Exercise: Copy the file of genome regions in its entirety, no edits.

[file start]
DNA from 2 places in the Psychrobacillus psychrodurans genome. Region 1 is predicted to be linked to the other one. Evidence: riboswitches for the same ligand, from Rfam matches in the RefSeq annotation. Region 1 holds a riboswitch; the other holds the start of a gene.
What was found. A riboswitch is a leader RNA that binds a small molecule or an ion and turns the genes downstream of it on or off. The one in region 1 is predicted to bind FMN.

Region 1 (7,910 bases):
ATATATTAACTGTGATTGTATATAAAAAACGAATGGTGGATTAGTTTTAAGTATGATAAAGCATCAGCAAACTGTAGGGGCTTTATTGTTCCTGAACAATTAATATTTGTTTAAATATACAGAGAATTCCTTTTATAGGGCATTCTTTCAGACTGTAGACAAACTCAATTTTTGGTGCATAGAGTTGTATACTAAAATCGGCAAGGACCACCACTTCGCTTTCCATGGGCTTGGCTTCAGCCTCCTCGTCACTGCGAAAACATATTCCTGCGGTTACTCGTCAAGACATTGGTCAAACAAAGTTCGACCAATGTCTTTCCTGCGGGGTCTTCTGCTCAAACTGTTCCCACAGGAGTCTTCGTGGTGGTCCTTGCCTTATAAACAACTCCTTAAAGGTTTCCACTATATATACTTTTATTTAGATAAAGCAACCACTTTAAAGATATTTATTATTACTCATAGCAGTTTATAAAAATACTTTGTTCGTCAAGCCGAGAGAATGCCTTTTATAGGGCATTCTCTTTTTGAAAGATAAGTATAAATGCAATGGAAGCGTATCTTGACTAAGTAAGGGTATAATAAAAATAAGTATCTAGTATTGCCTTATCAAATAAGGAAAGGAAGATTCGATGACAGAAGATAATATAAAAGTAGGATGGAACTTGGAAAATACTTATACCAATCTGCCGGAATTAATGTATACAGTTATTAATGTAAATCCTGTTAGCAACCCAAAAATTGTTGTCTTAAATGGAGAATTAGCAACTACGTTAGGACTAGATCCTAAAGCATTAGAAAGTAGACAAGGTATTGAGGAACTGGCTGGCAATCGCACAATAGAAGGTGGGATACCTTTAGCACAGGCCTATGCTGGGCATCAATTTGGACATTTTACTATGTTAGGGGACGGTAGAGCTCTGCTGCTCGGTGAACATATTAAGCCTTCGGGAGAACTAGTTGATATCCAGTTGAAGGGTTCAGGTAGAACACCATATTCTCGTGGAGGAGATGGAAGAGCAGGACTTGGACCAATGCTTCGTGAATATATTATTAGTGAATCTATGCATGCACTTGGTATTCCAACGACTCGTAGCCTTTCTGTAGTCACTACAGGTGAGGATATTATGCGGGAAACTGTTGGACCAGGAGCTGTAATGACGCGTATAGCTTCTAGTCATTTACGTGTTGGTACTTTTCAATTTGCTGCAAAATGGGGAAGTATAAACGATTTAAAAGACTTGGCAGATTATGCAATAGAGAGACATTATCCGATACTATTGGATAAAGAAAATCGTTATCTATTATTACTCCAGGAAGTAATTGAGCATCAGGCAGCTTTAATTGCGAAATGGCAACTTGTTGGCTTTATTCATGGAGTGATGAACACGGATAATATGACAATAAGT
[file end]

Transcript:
DNA from 2 places in the Psychrobacillus psychrodurans genome. Region 1 is predicted to be linked to the other one. Evidence: riboswitches for the same ligand, from Rfam matches in the RefSeq annotation. Region 1 holds a riboswitch; the other holds the start of a gene.
What was found. A riboswitch is a leader RNA that binds a small molecule or an ion and turns the genes downstream of it on or off. The one in region 1 is predicted to bind FMN.

Region 1 (7,910 bases):
ATATATTAACTGTGATTGTATATAAAAAACGAATGGTGGATTAGTTTTAAGTATGATAAAGCATCAGCAAACTGTAGGGGCTTTATTGTTCCTGAACAATTAATATTTGTTTAAATATACAGAGAATTCCTTTTATAGGGCATTCTTTCAGACTGTAGACAAACTCAATTTTTGGTGCATAGAGTTGTATACTAAAATCGGCAAGGACCACCACTTCGCTTTCCATGGGCTTGGCTTCAGCCTCCTCGTCACTGCGAAAACATATTCCTGCGGTTACTCGTCAAGACATTGGTCAAACAAAGTTCGACCAATGTCTTTCCTGCGGGGTCTTCTGCTCAAACTGTTCCCACAGGAGTCTTCGTGGTGGTCCTTGCCTTATAAACAACTCCTTAAAGGTTTCCACTATATATACTTTTATTTAGATAAAGCAACCACTTTAAAGATATTTATTATTACTCATAGCAGTTTATAAAAATACTTTGTTCGTCAAGCCGAGAGAATGCCTTTTATAGGGCATTCTCTTTTTGAAAGATAAGTATAAATGCAATGGAAGCGTATCTTGACTAAGTAAGGGTATAATAAAAATAAGTATCTAGTATTGCCTTATCAAATAAGGAAAGGAAGATTCGATGACAGAAGATAATATAAAAGTAGGATGGAACTTGGAAAATACTTATACCAATCTGCCGGAATTAATGTATACAGTTATTAATGTAAATCCTGTTAGCAACCCAAAAATTGTTGTCTTAAATGGAGAATTAGCAACTACGTTAGGACTAGATCCTAAAGCATTAGAAAGTAGACAAGGTATTGAGGAACTGGCTGGCAATCGCACAATAGAAGGTGGGATACCTTTAGCACAGGCCTATGCTGGGCATCAATTTGGACATTTTACTATGTTAGGGGACGGTAGAGCTCTGCTGCTCGGTGAACATATTAAGCCTTCGGGAGAACTAGTTGATATCCAGTTGAAGGGTTCAGGTAGAACACCATATTCTCGTGGAGGAGATGGAAGAGCAGGACTTGGACCAATGCTTCGTGAATATATTATTAGTGAATCTATGCATGCACTTGGTATTCCAACGACTCGTAGCCTTTCTGTAGTCACTACAGGTGAGGATATTATGCGGGAAACTGTTGGACCAGGAGCTGTAATGACGCGTATAGCTTCTAGTCATTTACGTGTTGGTACTTTTCAATTTGCTGCAAAATGGGGAAGTATAAACGATTTAAAAGACTTGGCAGATTATGCAATAGAGAGACATTATCCGATACTATTGGATAAAGAAAATCGTTATCTATTATTACTCCAGGAAGTAATTGAGCATCAGGCAGCTTTAATTGCGAAATGGCAACTTGTTGGCTTTATTCATGGAGTGATGAACACGGATAATATGACAATAAGT